Later, when Johnny is well enough to visit the local cafe, Carter starts to ask about his odd clothes--mislettered as old there! But they're interrupted by the Tarantula and his gang blowing up the bank! (An unplanned theme this week!) The Tarantula looks like another Marvel western character, the Black Rider, except with a spider on his hat and a cat-of-nine-tails whip. Oh, and a Mexican accent that strikes me as phony. Johnny uses that stuntman training to rescue a child from a burning building in ludicriously acrobatic fashion: maybe he trained with Cirque de whatever, too.
Together Night Rider and Ghost Rider stop Tarantula, which includes foiling his on-the-fly kidnapping attempt of an Indian girl--the medicine woman from before, when she was young. Johnny warns her and the Commanche medicine man, that in a hundred years or so, some jerks were going to blow up a dam; they remedy that by sending Johnny back just before the explosion, so the Ghost Rider can stop it and hellfire-blast the perps. This is probably a time paradox, but they had magic and the Great Spirit on their side, so it's probably not jacking up the timeline.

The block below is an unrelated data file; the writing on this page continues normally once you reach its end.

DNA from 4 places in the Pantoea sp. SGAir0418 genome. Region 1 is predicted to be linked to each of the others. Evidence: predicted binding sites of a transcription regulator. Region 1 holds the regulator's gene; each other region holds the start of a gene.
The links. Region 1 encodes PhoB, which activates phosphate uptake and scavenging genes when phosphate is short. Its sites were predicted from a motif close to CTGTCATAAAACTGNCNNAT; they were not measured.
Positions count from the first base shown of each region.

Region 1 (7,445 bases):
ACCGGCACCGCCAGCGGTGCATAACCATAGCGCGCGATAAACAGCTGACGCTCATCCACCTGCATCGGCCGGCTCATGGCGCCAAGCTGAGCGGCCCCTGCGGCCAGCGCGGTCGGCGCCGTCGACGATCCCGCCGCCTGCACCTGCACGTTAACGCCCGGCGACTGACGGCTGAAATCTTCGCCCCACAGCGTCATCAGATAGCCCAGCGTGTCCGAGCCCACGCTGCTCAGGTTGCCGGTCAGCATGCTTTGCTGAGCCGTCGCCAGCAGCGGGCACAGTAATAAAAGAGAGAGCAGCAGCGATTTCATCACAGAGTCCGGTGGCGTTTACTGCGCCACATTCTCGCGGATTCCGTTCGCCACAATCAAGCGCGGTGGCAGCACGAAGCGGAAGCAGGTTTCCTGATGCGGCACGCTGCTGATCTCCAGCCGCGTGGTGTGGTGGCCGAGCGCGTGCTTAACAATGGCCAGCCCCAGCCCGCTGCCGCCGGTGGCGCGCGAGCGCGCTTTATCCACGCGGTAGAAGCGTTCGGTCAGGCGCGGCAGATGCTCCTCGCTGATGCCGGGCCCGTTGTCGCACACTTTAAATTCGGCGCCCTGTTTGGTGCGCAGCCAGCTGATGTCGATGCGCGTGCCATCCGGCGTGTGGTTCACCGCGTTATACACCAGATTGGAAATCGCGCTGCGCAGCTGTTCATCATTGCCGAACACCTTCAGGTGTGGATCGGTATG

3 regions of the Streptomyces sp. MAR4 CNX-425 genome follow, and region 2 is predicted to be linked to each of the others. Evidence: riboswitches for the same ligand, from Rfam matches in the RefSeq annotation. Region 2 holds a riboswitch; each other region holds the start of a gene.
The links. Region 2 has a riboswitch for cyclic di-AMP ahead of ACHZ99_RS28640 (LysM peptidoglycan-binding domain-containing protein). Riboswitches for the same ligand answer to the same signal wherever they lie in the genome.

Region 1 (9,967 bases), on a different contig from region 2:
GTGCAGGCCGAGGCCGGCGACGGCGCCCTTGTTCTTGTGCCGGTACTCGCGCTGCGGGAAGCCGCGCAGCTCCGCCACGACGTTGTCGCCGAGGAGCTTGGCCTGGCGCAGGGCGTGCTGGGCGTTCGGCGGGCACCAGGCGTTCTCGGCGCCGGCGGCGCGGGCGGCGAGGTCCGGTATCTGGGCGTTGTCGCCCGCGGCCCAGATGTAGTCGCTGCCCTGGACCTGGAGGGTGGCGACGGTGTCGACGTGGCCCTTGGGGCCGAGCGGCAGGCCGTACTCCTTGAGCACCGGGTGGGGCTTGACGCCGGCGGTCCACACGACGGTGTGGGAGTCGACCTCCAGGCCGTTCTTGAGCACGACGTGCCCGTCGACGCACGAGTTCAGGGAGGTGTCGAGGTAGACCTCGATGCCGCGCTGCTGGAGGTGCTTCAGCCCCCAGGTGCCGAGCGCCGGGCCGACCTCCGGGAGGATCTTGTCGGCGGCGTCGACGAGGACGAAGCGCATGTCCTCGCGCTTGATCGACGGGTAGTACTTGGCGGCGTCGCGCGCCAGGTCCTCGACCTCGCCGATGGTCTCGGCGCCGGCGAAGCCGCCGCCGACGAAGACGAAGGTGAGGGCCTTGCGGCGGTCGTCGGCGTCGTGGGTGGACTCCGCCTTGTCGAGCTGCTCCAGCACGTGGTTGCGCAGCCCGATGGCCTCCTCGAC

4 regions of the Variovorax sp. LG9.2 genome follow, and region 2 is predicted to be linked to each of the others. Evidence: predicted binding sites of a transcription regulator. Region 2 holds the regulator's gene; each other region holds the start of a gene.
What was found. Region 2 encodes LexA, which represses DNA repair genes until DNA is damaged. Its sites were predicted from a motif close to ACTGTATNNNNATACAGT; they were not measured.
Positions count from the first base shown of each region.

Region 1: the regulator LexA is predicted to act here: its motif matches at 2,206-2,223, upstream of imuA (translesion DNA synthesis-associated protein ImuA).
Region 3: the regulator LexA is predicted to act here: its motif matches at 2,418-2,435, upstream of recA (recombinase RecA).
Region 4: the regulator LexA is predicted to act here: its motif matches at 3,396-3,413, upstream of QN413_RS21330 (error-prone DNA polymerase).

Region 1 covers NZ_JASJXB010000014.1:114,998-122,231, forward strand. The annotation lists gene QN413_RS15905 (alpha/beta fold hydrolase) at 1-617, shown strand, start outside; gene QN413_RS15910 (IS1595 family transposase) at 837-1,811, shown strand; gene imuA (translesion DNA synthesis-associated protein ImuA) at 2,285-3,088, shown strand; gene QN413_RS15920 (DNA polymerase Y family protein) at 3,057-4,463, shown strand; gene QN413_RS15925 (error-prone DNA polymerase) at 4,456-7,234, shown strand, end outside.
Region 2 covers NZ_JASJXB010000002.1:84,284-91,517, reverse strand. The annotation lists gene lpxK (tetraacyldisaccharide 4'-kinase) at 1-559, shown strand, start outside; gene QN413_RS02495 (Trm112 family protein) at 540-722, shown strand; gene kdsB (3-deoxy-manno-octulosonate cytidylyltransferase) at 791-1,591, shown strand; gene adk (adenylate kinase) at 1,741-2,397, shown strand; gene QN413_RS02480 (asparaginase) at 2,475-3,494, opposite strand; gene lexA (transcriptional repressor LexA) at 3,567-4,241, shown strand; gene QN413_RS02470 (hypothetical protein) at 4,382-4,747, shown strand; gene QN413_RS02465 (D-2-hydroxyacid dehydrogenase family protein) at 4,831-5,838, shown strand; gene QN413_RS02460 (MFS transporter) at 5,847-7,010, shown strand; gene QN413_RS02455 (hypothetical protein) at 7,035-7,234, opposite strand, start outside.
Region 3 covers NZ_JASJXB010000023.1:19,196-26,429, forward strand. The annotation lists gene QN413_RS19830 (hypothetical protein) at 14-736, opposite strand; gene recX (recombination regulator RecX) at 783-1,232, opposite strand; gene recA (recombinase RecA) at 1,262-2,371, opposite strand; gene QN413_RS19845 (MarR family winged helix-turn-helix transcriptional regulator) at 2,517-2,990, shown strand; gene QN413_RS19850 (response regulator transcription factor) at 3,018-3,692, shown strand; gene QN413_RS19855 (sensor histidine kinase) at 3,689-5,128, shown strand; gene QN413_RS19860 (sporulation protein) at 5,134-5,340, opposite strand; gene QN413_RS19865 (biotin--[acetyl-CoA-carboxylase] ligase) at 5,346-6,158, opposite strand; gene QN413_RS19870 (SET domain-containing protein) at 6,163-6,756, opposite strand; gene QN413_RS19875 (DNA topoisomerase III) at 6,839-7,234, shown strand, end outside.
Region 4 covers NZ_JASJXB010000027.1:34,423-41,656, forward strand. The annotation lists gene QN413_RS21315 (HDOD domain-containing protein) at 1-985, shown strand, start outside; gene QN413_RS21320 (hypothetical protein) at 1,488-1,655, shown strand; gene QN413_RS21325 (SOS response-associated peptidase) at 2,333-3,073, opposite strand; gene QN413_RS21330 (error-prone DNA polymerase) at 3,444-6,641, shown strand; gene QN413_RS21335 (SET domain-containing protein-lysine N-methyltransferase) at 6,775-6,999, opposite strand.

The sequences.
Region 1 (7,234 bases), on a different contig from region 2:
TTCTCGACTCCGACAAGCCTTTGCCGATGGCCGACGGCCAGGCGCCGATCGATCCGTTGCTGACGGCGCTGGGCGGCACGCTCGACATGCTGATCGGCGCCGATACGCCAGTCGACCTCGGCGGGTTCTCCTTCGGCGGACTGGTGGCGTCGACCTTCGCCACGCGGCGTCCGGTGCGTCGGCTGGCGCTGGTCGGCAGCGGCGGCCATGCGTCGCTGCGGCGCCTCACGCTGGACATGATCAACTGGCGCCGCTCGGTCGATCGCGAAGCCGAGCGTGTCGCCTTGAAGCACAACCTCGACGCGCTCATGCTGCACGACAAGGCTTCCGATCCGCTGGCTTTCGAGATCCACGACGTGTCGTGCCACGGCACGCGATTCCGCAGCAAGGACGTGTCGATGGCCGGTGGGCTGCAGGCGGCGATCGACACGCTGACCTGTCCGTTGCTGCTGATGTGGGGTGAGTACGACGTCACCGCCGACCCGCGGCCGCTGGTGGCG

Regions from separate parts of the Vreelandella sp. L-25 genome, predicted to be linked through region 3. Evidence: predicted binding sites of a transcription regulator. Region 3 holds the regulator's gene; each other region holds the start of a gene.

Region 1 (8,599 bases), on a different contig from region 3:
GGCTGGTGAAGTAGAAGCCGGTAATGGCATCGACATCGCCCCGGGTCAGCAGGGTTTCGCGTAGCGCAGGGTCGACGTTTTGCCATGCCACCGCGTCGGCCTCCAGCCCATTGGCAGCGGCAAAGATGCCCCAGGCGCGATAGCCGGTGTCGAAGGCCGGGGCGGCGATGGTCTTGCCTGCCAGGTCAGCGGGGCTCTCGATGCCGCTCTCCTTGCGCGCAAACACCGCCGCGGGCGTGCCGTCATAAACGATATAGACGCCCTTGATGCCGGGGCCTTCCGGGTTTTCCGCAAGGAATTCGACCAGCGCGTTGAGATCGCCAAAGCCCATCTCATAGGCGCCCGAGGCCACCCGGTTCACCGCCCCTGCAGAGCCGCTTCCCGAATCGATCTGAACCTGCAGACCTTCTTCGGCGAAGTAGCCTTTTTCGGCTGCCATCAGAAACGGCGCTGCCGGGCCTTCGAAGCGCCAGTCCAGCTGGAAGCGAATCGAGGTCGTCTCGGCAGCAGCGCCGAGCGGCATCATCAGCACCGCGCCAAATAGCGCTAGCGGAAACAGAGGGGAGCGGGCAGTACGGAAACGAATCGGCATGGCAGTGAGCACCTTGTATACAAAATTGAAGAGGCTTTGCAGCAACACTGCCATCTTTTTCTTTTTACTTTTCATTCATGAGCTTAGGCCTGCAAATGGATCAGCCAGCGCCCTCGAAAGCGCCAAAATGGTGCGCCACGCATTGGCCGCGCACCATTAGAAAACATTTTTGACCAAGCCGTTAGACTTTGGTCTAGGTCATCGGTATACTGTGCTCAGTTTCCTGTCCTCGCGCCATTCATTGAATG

Not only has "Phantom Rider" gone through a few names--first to differentiate him from the more popular Ghost Rider, then after somebody realized 'Night Rider' could have a very negative association in some parts of the country. No, not the one from Mad Max, that was Australia, I swear...The Phantom Rider legacy was also badly bemirched by the later version, Carter's brother Lincoln, who sexually assaulted Mockingbird There's been another Phantom Rider since, but like Hank Pym slapping Janet, the stain has stuck. Oh, and while the later versions of the Rider were more closely associated with the Initiative team for Texas, the Rangers; the original was based out of Bison Bend, Montana! Both it and the dam in this book seem to have been drawn with absolutely no reference to anything actually in Montana, a state that's only in the Marvel Database as it refers to the lariat-wielding member of the Enforcers. (He worked his way up to being the Kingpin's right hand man? I again call shenanigans.) And now I just killed a bunch of time reading about Montana's Initiative team, Freedom Force? Neat they had a seemingly reformed Equinox, since I've been a fan forever, but that's a secondhand name... Read more!